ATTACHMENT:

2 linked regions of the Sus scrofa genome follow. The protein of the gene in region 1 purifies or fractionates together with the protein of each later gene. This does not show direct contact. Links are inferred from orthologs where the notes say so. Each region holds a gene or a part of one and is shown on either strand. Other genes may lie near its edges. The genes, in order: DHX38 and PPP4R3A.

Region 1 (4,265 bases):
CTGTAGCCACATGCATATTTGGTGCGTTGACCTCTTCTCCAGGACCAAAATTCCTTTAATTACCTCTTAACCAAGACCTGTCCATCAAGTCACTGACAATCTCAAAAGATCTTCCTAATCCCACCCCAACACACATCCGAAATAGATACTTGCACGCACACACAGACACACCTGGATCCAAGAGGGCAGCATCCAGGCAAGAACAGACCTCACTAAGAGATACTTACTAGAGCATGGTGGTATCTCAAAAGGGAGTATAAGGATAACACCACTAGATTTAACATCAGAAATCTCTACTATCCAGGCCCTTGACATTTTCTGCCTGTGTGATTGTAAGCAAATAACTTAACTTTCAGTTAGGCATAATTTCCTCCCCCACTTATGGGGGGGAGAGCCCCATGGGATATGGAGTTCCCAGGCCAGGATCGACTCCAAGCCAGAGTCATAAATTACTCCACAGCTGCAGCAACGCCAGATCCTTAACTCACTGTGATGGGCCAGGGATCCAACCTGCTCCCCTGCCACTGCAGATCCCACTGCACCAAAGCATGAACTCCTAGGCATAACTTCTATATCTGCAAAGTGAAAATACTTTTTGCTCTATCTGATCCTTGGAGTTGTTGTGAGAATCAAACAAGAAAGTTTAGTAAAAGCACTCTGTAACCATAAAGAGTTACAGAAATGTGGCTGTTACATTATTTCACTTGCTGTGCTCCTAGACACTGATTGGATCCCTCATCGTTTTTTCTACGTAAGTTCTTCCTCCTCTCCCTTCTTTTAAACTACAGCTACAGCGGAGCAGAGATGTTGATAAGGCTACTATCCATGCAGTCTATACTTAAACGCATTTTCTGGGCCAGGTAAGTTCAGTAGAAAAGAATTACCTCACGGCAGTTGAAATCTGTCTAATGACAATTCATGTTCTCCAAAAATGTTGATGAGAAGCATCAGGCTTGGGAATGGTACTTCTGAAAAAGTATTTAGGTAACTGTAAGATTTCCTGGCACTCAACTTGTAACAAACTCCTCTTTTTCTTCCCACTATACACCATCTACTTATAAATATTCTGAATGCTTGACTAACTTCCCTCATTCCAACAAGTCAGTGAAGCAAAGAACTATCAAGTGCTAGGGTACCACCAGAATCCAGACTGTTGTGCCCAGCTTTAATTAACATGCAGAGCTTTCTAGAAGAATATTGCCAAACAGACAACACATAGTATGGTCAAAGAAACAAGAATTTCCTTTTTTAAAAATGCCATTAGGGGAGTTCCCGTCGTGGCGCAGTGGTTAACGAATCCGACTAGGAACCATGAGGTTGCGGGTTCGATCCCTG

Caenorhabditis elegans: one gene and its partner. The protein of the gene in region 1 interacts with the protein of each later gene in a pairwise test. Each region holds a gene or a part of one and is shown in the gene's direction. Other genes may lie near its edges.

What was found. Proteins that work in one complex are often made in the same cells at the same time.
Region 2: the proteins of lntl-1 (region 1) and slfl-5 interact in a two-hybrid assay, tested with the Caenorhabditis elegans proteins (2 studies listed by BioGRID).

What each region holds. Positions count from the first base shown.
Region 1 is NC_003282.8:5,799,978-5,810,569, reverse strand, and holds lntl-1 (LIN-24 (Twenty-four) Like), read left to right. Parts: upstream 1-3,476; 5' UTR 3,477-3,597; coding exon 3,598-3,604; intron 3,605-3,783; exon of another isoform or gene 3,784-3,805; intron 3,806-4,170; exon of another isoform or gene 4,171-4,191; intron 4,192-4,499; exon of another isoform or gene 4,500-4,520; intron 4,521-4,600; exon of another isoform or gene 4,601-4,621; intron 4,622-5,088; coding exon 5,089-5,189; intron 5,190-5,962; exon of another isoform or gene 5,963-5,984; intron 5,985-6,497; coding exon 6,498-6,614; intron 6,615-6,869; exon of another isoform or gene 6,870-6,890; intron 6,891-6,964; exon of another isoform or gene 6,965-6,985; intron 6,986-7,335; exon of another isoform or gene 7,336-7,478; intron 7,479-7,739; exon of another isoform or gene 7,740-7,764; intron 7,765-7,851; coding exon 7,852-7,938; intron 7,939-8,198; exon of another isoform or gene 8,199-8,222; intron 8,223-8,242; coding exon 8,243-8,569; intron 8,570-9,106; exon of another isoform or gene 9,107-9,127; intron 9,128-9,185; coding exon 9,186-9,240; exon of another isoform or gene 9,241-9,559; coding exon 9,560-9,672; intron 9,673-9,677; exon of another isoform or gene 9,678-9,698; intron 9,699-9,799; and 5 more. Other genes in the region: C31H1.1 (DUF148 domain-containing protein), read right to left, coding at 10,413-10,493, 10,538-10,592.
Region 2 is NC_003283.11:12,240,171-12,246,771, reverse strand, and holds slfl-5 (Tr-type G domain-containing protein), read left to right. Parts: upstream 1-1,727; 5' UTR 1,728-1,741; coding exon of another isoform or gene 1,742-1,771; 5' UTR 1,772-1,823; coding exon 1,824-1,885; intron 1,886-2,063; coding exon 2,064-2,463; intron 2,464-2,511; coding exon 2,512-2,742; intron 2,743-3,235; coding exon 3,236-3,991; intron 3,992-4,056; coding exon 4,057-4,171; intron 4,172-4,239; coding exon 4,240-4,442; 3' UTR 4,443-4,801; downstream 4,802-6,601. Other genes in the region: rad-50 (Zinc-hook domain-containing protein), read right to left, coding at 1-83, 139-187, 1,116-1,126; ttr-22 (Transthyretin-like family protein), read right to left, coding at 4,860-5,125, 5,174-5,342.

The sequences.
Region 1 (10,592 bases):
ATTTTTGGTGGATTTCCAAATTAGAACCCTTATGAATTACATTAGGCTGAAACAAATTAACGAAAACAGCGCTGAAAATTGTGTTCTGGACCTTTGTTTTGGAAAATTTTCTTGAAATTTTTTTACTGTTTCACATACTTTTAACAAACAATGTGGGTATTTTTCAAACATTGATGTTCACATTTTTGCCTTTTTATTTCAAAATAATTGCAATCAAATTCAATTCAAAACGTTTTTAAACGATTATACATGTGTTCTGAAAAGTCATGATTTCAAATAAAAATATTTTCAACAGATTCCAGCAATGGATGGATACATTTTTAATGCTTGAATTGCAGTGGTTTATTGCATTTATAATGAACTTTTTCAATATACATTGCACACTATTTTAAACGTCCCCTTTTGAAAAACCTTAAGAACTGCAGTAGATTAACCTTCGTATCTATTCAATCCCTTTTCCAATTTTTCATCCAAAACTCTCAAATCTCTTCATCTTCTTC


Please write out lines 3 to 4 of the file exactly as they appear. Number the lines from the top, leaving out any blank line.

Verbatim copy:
CTGTAGCCACATGCATATTTGGTGCGTTGACCTCTTCTCCAGGACCAAAATTCCTTTAATTACCTCTTAACCAAGACCTGTCCATCAAGTCACTGACAATCTCAAAAGATCTTCCTAATCCCACCCCAACACACATCCGAAATAGATACTTGCACGCACACACAGACACACCTGGATCCAAGAGGGCAGCATCCAGGCAAGAACAGACCTCACTAAGAGATACTTACTAGAGCATGGTGGTATCTCAAAAGGGAGTATAAGGATAACACCACTAGATTTAACATCAGAAATCTCTACTATCCAGGCCCTTGACATTTTCTGCCTGTGTGATTGTAAGCAAATAACTTAACTTTCAGTTAGGCATAATTTCCTCCCCCACTTATGGGGGGGAGAGCCCCATGGGATATGGAGTTCCCAGGCCAGGATCGACTCCAAGCCAGAGTCATAAATTACTCCACAGCTGCAGCAACGCCAGATCCTTAACTCACTGTGATGGGCCAGGGATCCAACCTGCTCCCCTGCCACTGCAGATCCCACTGCACCAAAGCATGAACTCCTAGGCATAACTTCTATATCTGCAAAGTGAAAATACTTTTTGCTCTATCTGATCCTTGGAGTTGTTGTGAGAATCAAACAAGAAAGTTTAGTAAAAGCACTCTGTAACCATAAAGAGTTACAGAAATGTGGCTGTTACATTATTTCACTTGCTGTGCTCCTAGACACTGATTGGATCCCTCATCGTTTTTTCTACGTAAGTTCTTCCTCCTCTCCCTTCTTTTAAACTACAGCTACAGCGGAGCAGAGATGTTGATAAGGCTACTATCCATGCAGTCTATACTTAAACGCATTTTCTGGGCCAGGTAAGTTCAGTAGAAAAGAATTACCTCACGGCAGTTGAAATCTGTCTAATGACAATTCATGTTCTCCAAAAATGTTGATGAGAAGCATCAGGCTTGGGAATGGTACTTCTGAAAAAGTATTTAGGTAACTGTAAGATTTCCTGGCACTCAACTTGTAACAAACTCCTCTTTTTCTTCCCACTATACACCATCTACTTATAAATATTCTGAATGCTTGACTAACTTCCCTCATTCCAACAAGTCAGTGAAGCAAAGAACTATCAAGTGCTAGGGTACCACCAGAATCCAGACTGTTGTGCCCAGCTTTAATTAACATGCAGAGCTTTCTAGAAGAATATTGCCAAACAGACAACACATAGTATGGTCAAAGAAACAAGAATTTCCTTTTTTAAAAATGCCATTAGGGGAGTTCCCGTCGTGGCGCAGTGGTTAACGAATCCGACTAGGAACCATGAGGTTGCGGGTTCGATCCCTG

Caenorhabditis elegans: one gene and its partner. The protein of the gene in region 1 interacts with the protein of each later gene in a pairwise test. Each region holds a gene or a part of one and is shown in the gene's direction. Other genes may lie near its edges.